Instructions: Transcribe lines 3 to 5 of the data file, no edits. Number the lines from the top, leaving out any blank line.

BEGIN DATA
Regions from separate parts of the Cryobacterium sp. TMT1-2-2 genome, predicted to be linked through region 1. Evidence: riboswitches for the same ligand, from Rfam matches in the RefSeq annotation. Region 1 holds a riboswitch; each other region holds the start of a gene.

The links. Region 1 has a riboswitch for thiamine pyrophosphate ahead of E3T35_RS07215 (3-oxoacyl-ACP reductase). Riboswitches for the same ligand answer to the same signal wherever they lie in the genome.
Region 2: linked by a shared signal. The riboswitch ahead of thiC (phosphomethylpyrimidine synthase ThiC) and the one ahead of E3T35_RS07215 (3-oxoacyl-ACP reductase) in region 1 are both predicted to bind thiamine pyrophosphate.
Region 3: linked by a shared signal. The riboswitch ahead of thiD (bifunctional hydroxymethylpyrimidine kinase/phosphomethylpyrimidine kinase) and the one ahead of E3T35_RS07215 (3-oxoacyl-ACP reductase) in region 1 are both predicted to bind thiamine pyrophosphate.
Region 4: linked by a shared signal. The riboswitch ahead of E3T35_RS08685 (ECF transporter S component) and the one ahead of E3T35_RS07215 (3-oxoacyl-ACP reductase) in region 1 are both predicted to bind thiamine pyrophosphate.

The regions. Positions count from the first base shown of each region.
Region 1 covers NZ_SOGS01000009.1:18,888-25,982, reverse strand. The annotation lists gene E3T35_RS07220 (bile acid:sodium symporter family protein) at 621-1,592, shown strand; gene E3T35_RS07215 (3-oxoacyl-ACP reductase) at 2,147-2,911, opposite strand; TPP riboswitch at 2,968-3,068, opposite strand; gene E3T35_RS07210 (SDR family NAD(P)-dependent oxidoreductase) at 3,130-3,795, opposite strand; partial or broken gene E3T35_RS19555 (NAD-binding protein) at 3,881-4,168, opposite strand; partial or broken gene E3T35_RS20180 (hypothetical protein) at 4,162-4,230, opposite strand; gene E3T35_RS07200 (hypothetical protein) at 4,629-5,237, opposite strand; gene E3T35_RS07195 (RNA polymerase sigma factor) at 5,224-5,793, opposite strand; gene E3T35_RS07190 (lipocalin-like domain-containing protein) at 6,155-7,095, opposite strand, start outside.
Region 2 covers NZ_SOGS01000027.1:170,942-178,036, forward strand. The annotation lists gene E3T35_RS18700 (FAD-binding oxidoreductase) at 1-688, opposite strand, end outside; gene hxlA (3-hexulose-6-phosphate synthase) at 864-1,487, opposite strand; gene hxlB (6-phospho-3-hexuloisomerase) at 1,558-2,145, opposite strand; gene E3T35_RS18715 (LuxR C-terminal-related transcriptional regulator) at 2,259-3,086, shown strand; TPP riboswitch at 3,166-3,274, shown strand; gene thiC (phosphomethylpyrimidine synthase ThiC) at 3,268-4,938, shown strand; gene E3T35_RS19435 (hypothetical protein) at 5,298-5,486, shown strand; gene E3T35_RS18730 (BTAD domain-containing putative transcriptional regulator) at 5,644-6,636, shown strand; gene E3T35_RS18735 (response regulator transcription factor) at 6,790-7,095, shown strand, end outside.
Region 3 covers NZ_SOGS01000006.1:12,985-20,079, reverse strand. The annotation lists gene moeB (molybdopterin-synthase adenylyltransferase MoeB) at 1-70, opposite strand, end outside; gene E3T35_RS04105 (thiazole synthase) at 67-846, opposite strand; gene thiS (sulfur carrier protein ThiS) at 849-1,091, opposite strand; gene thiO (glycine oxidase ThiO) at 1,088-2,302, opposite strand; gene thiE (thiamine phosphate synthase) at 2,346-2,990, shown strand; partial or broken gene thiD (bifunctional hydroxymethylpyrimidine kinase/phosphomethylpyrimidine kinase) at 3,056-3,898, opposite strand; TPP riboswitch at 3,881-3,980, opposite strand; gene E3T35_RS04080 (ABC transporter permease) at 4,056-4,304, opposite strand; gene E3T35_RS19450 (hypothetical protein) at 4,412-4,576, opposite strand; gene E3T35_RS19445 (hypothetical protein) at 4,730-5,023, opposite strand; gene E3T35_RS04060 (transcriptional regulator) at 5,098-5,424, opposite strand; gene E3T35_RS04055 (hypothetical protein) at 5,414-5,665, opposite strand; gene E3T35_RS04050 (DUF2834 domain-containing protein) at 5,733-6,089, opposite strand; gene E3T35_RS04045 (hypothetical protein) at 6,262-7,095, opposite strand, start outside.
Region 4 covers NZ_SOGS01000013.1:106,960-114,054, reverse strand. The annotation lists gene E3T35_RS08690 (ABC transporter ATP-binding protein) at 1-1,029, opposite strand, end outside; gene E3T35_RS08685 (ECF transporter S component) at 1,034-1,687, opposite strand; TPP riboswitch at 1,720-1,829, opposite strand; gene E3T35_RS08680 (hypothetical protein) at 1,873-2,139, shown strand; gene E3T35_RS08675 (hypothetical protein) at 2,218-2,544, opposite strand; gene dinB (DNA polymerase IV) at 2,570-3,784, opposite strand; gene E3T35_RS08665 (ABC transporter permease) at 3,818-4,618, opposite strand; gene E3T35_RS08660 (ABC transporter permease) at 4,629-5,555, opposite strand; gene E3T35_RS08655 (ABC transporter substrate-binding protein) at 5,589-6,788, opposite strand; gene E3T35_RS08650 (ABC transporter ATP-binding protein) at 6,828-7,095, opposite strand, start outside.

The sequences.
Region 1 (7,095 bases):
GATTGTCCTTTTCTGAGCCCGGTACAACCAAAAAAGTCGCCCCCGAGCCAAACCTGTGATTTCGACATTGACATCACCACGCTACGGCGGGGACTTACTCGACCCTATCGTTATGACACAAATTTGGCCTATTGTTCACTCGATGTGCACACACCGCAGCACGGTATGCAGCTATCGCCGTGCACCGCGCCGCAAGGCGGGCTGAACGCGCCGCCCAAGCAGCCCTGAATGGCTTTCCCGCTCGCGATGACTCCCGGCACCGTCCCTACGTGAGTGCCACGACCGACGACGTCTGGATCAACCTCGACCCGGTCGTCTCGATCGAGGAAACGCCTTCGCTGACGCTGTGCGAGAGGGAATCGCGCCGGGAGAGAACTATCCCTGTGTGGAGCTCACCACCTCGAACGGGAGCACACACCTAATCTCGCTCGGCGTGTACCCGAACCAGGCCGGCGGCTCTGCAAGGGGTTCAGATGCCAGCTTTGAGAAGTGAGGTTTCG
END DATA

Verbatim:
Region 2: linked by a shared signal. The riboswitch ahead of thiC (phosphomethylpyrimidine synthase ThiC) and the one ahead of E3T35_RS07215 (3-oxoacyl-ACP reductase) in region 1 are both predicted to bind thiamine pyrophosphate.
Region 3: linked by a shared signal. The riboswitch ahead of thiD (bifunctional hydroxymethylpyrimidine kinase/phosphomethylpyrimidine kinase) and the one ahead of E3T35_RS07215 (3-oxoacyl-ACP reductase) in region 1 are both predicted to bind thiamine pyrophosphate.
Region 4: linked by a shared signal. The riboswitch ahead of E3T35_RS08685 (ECF transporter S component) and the one ahead of E3T35_RS07215 (3-oxoacyl-ACP reductase) in region 1 are both predicted to bind thiamine pyrophosphate.